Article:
Though the invention has been described with respect to specific preferred embodiments thereof, many variations and modifications thereof will immediately become apparent to those skilled in the art. It is therefore the intention that the appended claims be interpreted as broadly as possible in view of the prior art to include all such variations and modifications.
This invention relates to a process for fabrication of Insulated Gate Field Effect transistors (IGFET) for integrated circuits which channel lengths of about 1 micron or less which are isolated from other components in the curcuit and the product thereof, and, more specifically, to the isolation of such a transistor from other components in the integrated circuit without additional processing steps.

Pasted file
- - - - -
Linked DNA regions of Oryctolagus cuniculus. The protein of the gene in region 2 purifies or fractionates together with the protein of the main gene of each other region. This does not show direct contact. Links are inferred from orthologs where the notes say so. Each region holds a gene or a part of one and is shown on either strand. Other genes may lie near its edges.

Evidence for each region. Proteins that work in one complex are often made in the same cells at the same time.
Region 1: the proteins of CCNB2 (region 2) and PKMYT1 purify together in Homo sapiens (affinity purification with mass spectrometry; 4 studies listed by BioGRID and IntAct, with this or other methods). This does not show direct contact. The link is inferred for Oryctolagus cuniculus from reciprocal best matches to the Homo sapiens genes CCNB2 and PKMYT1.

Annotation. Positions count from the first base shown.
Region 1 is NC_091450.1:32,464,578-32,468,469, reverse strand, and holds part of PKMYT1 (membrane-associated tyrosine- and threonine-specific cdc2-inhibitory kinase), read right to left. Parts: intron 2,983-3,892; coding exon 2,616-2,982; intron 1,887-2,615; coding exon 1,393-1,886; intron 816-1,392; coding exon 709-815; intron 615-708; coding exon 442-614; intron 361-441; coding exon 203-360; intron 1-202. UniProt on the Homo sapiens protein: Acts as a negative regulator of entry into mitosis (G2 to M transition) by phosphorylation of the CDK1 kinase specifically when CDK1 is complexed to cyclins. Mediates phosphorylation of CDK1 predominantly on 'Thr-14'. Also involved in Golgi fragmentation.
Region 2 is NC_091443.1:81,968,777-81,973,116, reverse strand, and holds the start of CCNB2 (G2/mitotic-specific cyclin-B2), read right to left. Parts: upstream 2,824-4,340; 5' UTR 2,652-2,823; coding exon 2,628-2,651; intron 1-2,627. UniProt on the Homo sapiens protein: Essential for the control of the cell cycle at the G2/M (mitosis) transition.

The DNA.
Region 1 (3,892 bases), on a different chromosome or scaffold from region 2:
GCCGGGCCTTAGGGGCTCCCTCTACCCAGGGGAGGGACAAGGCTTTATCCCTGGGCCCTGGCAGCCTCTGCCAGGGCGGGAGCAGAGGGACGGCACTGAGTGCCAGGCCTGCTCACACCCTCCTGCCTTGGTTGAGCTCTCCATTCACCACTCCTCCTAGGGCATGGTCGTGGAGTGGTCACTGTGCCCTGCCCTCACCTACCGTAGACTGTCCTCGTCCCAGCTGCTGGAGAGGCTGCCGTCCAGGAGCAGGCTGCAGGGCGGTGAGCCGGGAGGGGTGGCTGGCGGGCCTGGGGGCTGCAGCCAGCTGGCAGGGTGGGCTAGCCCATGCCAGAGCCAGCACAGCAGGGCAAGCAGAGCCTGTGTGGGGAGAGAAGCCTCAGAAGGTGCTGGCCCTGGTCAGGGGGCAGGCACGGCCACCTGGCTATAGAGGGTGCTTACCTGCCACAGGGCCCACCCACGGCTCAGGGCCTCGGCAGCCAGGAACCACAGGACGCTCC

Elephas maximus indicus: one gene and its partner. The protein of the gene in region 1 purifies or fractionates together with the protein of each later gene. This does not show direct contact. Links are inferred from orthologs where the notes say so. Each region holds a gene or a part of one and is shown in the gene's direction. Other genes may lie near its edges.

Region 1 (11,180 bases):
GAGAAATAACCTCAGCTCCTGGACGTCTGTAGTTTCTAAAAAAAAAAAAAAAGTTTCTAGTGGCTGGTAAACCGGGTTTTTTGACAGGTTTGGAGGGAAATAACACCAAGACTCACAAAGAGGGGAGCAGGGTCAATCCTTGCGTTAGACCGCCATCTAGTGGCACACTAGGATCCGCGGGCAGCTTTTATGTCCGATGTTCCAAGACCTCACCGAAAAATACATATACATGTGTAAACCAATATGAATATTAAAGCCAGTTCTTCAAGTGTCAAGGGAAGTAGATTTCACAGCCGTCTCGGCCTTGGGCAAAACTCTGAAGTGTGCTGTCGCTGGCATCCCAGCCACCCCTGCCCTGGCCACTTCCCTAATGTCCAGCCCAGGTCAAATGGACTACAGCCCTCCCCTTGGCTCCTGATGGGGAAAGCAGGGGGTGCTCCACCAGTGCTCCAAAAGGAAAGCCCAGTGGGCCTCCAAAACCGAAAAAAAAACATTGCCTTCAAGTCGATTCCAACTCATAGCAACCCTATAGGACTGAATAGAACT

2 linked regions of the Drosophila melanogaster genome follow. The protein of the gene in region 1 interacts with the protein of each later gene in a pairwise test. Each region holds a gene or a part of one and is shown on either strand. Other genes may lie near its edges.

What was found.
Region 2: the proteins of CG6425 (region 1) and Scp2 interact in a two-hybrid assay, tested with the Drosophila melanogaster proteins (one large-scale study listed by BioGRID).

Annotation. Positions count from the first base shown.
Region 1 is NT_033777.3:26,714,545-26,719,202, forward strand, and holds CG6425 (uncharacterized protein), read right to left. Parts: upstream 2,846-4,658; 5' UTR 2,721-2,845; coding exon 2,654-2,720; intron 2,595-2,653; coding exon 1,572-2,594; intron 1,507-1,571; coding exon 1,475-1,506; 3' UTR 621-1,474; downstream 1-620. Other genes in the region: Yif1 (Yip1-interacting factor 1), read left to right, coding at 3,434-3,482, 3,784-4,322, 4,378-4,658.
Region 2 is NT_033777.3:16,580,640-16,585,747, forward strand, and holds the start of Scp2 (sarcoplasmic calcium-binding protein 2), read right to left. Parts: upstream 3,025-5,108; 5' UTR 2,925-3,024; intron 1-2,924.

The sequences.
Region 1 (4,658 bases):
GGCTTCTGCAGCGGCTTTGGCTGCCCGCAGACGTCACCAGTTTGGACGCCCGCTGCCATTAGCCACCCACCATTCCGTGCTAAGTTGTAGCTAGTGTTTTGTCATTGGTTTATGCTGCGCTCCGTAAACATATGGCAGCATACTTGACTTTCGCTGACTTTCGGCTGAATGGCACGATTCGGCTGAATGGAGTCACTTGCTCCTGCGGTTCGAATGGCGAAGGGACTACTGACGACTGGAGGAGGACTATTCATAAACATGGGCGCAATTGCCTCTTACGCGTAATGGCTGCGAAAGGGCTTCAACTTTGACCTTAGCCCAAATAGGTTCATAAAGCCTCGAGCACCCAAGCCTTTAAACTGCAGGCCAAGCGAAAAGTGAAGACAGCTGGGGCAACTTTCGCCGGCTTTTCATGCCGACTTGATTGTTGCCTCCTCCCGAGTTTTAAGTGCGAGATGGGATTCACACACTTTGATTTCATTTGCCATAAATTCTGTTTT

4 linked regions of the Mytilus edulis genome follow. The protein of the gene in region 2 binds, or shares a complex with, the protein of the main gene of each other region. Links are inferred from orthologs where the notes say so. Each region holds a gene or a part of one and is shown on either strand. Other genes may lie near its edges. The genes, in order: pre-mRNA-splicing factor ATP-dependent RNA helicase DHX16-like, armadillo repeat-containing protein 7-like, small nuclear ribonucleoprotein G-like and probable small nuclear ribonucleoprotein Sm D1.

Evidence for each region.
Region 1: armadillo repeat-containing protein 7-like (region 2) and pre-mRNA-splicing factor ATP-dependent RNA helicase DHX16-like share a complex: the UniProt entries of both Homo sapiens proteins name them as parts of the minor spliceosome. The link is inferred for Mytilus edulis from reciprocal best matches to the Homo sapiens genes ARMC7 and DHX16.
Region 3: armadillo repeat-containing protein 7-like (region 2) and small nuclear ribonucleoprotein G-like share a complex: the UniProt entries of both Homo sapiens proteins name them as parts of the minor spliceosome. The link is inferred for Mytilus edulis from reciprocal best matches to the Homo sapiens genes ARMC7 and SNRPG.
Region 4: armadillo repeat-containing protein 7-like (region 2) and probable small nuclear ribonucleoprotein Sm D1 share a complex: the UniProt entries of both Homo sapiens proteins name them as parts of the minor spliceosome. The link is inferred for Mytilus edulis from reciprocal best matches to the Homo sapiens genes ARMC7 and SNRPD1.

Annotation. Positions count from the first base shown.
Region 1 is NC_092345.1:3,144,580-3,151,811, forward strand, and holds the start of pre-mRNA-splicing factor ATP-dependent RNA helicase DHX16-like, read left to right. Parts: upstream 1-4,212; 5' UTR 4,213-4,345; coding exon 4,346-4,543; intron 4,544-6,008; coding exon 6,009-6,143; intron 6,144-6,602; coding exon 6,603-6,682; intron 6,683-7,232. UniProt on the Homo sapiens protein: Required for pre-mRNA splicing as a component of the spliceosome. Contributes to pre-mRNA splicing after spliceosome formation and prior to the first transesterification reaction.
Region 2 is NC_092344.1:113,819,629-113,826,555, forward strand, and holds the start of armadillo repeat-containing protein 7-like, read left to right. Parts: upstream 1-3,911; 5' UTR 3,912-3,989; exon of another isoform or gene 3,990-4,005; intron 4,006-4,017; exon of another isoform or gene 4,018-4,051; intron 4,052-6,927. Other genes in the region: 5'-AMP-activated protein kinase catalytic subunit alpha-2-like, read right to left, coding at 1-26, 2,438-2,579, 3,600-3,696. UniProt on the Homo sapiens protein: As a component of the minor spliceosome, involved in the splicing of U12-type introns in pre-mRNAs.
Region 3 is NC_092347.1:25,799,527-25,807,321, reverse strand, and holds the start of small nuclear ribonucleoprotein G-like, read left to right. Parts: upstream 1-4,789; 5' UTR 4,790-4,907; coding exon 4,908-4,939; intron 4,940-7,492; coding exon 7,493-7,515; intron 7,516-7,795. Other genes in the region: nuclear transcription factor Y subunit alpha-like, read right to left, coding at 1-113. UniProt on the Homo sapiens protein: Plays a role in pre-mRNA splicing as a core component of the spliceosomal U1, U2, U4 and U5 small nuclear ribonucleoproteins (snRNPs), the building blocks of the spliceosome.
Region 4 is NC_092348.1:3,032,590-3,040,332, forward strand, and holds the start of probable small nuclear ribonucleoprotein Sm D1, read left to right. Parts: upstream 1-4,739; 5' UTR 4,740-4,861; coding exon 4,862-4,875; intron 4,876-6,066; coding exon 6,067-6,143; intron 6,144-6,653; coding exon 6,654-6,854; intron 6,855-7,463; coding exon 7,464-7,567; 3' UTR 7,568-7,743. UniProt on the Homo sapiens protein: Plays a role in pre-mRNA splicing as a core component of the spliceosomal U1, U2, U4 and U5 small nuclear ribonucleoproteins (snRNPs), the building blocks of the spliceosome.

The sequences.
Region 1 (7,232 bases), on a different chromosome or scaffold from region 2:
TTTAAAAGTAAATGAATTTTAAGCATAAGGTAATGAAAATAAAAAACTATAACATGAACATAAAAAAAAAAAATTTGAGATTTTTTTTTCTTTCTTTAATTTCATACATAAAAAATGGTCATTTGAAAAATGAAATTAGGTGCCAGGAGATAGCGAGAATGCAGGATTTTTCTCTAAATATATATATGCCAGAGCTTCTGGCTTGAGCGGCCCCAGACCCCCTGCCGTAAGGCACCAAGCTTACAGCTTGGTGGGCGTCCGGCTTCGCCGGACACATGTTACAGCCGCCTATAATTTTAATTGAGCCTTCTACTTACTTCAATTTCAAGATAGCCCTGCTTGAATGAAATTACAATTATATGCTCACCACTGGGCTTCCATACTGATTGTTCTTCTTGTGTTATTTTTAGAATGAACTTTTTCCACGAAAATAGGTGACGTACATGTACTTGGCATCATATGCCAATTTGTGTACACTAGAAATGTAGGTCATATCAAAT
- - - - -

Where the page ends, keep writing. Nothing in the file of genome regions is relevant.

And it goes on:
It is well known in the art that the frequency response or speed of an IGFET(commonly referred to as an MOS transistor) is determined primarily by the channel length and parasitic capacitance, the frequency response or speed improving as the channel length and parasitic capacitance are reduced in value. The reduction in the channel length cuts the transit time for carriers travelling between source and drain, while reduction of the capacitance will decrease the charging time. The problem encountered in the prior art has been that short channel lengths were normally coupled with large parasitic capacitances because the separation between source and drain determines the amount of lateral diffusion under the gate for a given channel length, and the lateral diffused region, which is also highly doped, represents a large capacitance between gate and source or gate and drain. While these parasitic capacitances can be minimized by several techniques such as ion implantation and polysilicon gate processes, these techniques are relatively expensive and more economical fabrication techniques would be advantageous. Furthermore, MOS transistors that are conventionally processed with short channel length exhibit breakdown at low voltages.